Dopamine presence linked to early psychosis
07 January 2009
A new study shows for the first time that people who may be at risk of schizophrenia show increased levels of the brain chemical messenger Dopamine. The paper is published on line this month in the journal the Archives of General Psychiatry.
Dr Oliver Howes and colleagues at the Medical Research Council Clinical Sciences Centre, Hammersmith Hospital and Institute of Psychiatry, King’s College London used a brain scanning technique to measure levels of dopamine in people attending the Outreach and Support in South London (OASIS) clinic. This specialist clinic, headed up by Professor Philip McGuire also of the Institute of Psychiatry at King’s, is for people who show possible early signs of schizophrenia.
The researchers compared the brain dopamine levels in those patients attending the OASIS clinic to levels in people already diagnosed with schizophrenia, and volunteers free of such problems. Dopamine levels were elevated in the people who may be at risk of schizophrenia, to a degree approaching that seen in the patients with schizophrenia. The researchers also found that higher levels of dopamine were linked to more severe symptoms, and to worse performance on thinking tests.
Dr Howes, Senior Clinical Lecturer at the MRC-Clinical Sciences Centre and Institute of Psychiatry, King’s said 'Schizophrenia is one of the top ten health problems in young adults worldwide. Current treatments are helpful but we desperately need better ones.
'The holy grail of research is to find a way of preventing this devastating illness before it starts. Our finding that dopamine levels are high in people showing very early signs of developing schizophrenia gives an important clue as to what is causing schizophrenia and other psychotic illnesses.
'If the results are confirmed, future treatments could target this part of the brain’s dopamine system to prevent the full development of the illness. As roughly 1 in 10 people with schizophrenia die from suicide, predominantly in the first few years after the illness starts, a treatment that prevents the full illness could save many lives as well as alleviating suffering. The scans, in conjunction with previous work by us and others, also indicated that the problem is specific to a particular part of the dopamine system. This suggests that all current drugs are acting in the wrong place to address the primary problem - designing drugs to reverse the primary problem could offer the hope of better treatments for schizophrenia.'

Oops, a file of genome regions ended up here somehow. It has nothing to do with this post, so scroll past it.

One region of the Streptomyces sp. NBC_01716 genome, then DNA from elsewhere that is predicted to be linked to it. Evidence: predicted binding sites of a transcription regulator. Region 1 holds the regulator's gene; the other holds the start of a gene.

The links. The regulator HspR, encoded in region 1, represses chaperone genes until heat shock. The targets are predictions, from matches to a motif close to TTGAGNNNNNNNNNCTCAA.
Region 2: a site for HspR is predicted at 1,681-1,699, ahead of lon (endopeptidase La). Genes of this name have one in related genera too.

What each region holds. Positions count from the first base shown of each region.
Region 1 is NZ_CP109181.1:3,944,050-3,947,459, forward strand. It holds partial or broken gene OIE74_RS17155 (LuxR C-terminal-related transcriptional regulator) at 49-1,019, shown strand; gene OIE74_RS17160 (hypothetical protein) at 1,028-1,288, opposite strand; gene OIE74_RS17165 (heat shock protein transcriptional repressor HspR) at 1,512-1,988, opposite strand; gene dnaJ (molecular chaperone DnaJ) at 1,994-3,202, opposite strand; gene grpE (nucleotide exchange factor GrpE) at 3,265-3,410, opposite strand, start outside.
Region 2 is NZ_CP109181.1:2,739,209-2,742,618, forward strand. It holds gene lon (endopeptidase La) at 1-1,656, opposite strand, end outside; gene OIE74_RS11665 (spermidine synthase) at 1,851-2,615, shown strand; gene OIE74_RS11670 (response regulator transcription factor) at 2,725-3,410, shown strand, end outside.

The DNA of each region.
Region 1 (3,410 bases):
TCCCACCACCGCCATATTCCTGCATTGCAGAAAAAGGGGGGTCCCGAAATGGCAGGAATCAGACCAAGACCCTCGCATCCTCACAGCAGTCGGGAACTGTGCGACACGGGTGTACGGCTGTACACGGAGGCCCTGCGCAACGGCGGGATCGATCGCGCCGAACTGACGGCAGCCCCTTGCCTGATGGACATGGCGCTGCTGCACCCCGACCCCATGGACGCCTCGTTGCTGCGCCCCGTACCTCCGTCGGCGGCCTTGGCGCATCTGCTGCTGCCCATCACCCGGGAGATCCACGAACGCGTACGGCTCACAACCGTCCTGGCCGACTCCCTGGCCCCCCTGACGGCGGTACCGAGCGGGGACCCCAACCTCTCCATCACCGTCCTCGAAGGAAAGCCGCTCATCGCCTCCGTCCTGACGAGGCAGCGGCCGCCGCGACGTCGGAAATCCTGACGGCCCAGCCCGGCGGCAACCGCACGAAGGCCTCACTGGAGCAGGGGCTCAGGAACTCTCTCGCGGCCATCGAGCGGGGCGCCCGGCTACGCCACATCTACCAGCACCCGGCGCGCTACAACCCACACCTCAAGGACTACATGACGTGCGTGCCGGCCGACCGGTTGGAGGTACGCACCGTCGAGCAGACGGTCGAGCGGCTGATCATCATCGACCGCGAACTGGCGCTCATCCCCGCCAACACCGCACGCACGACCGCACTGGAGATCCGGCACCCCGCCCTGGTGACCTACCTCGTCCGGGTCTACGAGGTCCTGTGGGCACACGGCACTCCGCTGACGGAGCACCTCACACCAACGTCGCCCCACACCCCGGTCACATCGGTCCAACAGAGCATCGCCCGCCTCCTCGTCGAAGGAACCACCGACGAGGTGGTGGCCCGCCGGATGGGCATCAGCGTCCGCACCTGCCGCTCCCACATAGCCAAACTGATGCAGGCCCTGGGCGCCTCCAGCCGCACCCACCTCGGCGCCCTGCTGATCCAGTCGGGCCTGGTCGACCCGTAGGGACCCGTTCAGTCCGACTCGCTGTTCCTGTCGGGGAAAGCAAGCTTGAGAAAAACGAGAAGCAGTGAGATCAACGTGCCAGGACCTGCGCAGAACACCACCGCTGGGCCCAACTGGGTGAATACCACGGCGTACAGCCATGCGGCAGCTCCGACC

What is schizophrenia?
Schizophrenia is the commonest of the severe mental illnesses, and interferes with the sufferers’ thoughts, feelings, and ability to plan and carryout actions. It can diminish motivation, initiative, mood and emotional expression. This may lead sufferers to become slower to talk and act, and increasingly indifferent to social contact and emotional interaction. Over time patients may lose contact with their friends and family, be unable to continue working, and become withdrawn and isolated.
Just fewer than one in a hundred people will suffer from schizophrenia at some point in their life. It is more common in those living in urban than rural areas, and in some migrant groups, such as African-Caribbean people living in the UK. It is an illness that affects adults, being rare in children and gradually more common during adolescence.
Schizophrenia is a complex and variable condition, and treatment often requires sustained input from a multi-disciplinary care team involving psychiatrists, nurses, social workers, occupational therapists and psychologists. Although there is no ‘cure’ for schizophrenia, the rapidly increasing understanding of the psychological and neurobiological aspects of the illness is now feeding through into better treatments and an improved outlook.
The papers authors are: Oliver D. Howes, MRCPsych, DM; Andrew J. Montgomery, MRCPsych, PhD; Marie-Claude Asselin, PhD; Robin M. Murray, FRCPsych, DSc; Isabel Valli, MBBS; Paul Tabraham, PhD; Elvira Bramon-Bosch, MRCPsych, PhD; Lucia Valmaggia, PhD; Louise Johns, PhD; Matthew Broome, MRCPsych; Philip K. McGuire, FRCPsych, PhD, Paul M. Grasby, MRCPsych, MD.
For a copy of the full paper Elevated Striatal Dopamine Function Linked to Prodromal Signs of Schizophrenia please go to the following link: http://archpsyc.ama-assn.org/cgi/content/short/66/1/13 or refer directly to the journal The Archives of General Psychiatry, 2009;66(1):13-20.